As we reach the business end of the season, the former Bournemouth, West Ham United, Portsmouth and Southampton gaffer will certainly feel that his side's progression to the quarter-finals has hampered their chances of Champions League qualification for a second successive campaign.
Thanks to a late Peter Crouch goal, Spurs defeated AC Milan at the San Siro in mid-February. Since then, the north London side have picked up just eight points from eight Premier League fixtures, winning only once. They have slipped down from fourth position into sixth, leaving them seven points adrift of Manchester City, who occupy the final Champions League place, with four games remaining.
Realistically, Spurs are left fighting for a Europa League place with Liverpool. And, with trips to Eastlands and Anfield to come, their hopes of even taking that spot are becoming increasingly remote.
It could be argued that Redknapp was short-sighted, chasing silverware in Europe's elite club competition at the expense of Tottenham's long-term future. Maybe his main focus should have been on retaining their Champions League berth, rather than going all-out to win it.
By failing to keep hold of their place, not only will Spurs miss out financially, but Redknapp may struggle to attract the same calibre of player he did during the previous summer. Current squad members like Gareth Bale and Rafael Van der Vaart may even look to jump ship. If this does prove to be the case, their will be concern that they'll be left behind by big-spending City, a team who were undoubtedly seen as their direct rivals for fourth position.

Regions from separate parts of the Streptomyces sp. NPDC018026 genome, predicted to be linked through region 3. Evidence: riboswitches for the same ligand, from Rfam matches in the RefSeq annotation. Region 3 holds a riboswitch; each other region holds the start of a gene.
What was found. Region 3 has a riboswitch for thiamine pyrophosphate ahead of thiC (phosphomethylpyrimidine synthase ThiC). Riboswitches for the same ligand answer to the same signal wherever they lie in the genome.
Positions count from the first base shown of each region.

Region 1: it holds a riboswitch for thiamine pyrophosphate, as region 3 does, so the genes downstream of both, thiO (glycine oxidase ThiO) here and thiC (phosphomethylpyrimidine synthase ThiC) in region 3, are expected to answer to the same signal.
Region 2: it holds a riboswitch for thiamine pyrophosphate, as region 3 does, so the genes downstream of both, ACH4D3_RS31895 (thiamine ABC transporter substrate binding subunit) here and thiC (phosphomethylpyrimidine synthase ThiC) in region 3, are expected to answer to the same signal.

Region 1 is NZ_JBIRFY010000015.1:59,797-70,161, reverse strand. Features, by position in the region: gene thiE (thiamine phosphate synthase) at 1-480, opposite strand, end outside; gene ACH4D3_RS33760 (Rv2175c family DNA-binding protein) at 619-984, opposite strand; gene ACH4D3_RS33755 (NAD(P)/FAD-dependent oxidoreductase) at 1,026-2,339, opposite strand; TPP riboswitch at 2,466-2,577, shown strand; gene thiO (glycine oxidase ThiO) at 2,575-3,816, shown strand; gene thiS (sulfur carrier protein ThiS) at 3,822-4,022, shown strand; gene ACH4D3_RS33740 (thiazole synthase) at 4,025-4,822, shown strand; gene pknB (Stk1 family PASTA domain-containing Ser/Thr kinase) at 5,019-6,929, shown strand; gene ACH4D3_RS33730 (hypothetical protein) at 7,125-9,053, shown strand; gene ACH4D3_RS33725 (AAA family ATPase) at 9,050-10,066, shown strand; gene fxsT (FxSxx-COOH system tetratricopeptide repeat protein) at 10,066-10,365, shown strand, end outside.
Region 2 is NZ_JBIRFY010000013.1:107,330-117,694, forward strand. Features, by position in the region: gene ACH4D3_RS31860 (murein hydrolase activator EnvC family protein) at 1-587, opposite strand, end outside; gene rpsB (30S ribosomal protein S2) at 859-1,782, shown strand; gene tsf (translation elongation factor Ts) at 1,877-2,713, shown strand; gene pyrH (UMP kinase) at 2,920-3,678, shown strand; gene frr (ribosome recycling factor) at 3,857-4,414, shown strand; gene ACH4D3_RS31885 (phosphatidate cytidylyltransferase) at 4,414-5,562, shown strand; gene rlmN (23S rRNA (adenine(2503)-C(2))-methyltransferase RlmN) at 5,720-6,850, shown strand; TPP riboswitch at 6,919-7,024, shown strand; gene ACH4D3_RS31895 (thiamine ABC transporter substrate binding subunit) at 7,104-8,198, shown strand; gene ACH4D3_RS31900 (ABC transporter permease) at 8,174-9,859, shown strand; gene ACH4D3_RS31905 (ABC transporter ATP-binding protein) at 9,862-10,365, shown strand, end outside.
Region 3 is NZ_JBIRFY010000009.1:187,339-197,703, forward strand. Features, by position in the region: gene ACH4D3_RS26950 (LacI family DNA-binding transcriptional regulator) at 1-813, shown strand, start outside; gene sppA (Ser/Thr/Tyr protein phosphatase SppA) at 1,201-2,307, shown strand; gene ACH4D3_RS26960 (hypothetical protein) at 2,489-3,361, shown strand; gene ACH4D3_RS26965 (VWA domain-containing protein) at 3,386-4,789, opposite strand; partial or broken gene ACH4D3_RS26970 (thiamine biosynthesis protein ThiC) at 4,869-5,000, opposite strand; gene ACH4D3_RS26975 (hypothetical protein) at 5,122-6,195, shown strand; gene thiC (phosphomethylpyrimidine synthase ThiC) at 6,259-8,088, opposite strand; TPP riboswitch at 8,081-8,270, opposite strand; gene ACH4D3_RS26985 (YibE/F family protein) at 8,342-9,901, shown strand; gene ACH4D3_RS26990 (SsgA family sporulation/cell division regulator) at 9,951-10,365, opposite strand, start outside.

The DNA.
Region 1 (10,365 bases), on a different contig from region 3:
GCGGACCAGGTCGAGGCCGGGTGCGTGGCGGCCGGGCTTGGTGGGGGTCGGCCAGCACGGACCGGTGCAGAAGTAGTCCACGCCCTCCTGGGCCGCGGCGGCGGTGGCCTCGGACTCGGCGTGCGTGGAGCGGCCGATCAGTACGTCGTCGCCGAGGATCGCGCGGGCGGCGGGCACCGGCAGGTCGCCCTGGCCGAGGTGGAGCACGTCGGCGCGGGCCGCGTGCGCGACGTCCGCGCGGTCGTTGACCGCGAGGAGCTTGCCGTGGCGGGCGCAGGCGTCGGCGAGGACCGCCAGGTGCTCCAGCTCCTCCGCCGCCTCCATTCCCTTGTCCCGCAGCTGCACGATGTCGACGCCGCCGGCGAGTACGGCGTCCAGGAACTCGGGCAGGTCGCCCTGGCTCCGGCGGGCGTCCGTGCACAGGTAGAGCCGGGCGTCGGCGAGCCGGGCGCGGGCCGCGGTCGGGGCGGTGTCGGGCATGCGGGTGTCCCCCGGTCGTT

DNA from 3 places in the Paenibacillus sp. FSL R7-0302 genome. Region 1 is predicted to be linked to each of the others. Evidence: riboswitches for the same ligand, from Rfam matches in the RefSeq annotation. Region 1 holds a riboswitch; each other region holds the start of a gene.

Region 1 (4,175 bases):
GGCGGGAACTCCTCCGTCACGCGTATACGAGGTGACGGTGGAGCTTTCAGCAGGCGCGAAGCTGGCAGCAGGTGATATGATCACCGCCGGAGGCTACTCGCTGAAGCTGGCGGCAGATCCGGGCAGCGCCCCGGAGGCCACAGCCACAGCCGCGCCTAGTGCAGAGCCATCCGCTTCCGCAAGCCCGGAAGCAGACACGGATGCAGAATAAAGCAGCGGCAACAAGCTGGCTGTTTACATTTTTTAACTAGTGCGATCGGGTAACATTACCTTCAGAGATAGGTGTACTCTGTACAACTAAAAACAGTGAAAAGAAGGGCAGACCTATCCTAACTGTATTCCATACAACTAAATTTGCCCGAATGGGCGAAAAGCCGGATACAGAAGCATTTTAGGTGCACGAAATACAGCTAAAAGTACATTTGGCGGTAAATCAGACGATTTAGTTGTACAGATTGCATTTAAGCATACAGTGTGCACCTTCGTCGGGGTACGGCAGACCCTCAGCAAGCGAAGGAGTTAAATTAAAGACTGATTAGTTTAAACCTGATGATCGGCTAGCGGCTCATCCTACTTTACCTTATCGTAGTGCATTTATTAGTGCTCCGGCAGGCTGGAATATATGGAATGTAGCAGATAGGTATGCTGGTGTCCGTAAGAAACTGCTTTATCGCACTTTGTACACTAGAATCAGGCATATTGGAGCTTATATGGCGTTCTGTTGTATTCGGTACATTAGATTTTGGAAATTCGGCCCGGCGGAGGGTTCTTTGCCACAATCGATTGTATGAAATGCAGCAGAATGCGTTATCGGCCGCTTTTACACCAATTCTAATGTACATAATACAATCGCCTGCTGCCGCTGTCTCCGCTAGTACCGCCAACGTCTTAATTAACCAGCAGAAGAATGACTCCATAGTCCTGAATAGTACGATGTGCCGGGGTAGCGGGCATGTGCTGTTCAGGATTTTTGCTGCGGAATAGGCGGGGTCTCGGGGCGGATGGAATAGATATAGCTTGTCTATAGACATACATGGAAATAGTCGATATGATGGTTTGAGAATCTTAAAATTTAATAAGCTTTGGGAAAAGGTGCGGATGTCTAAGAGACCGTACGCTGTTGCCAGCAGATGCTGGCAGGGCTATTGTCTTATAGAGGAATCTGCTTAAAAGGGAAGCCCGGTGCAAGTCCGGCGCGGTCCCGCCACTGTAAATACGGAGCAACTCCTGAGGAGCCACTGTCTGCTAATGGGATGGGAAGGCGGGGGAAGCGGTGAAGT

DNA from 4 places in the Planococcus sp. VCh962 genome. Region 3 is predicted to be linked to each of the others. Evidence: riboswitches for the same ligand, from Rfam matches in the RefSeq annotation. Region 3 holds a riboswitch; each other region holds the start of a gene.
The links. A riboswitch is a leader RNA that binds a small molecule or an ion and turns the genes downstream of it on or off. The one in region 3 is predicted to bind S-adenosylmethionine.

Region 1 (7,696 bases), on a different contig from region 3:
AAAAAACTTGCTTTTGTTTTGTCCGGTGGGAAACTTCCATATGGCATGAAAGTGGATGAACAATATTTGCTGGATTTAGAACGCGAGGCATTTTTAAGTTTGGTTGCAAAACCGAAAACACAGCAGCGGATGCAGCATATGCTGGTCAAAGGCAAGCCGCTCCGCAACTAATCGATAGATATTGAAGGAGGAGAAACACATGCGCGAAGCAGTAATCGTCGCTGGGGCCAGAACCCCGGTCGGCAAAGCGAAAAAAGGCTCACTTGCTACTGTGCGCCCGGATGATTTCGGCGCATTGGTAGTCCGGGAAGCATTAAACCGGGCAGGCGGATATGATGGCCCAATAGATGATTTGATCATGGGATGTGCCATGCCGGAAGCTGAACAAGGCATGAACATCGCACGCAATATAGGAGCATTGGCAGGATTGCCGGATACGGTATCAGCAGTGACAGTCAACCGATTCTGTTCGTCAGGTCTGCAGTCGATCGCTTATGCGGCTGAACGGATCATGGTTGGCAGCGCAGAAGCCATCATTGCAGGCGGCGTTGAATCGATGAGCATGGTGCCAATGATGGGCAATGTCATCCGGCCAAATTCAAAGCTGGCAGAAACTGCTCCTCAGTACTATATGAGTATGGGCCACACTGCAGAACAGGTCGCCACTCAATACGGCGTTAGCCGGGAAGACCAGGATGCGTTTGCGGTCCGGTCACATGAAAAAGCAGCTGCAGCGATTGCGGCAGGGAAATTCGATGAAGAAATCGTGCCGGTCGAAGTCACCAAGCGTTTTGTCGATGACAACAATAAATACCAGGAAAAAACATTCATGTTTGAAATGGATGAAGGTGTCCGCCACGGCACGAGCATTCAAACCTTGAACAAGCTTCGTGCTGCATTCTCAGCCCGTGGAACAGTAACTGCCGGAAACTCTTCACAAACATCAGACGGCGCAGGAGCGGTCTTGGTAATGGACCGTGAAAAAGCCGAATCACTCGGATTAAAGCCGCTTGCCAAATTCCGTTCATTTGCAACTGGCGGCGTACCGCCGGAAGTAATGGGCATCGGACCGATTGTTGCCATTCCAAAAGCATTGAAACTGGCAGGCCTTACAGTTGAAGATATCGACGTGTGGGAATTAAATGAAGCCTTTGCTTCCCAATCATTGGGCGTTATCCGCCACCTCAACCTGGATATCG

Regardless, Redknapp will have no regrets. It's not like him to approach a competition, especially of the Champions League's magnitude, half-heartedly. Spurs made a huge impression, topping arguably the toughest group whilst playing a fearless brand of attacking football. The club's fans enjoyed several memorable trips abroad, as well as some magical nights at White Hart Lane, watching their team brush aside FC Twente, Inter Milan and Werder Bremen.
Spurs were never expected to reach the Champions League last year, particularly considering they finished level on points with West Ham in eighth the season before. Now, expectation levels have been raised.
Although the Europa League seems insignificant after having a taste of the Champions League, it's vital that Spurs beat Liverpool into fifth position, if not only to give them a greater chance of hanging onto their star men. Redknapp will already be thinking about potential signings too, and will see the Europa League, no matter how lowly its credibility may seem, as a key negotiating tool for certain targets.
Over the past three years, Redknapp has developed Spurs into a real force to be reckoned with, enhancing his own reputation at the same time. Now, it's imperative he keeps that level of performance up. By qualifying for the Europa League, it'll give Redknapp more of an opportunity to improve on his existing squad as they look to recapture their place challenging amongst European football's elite.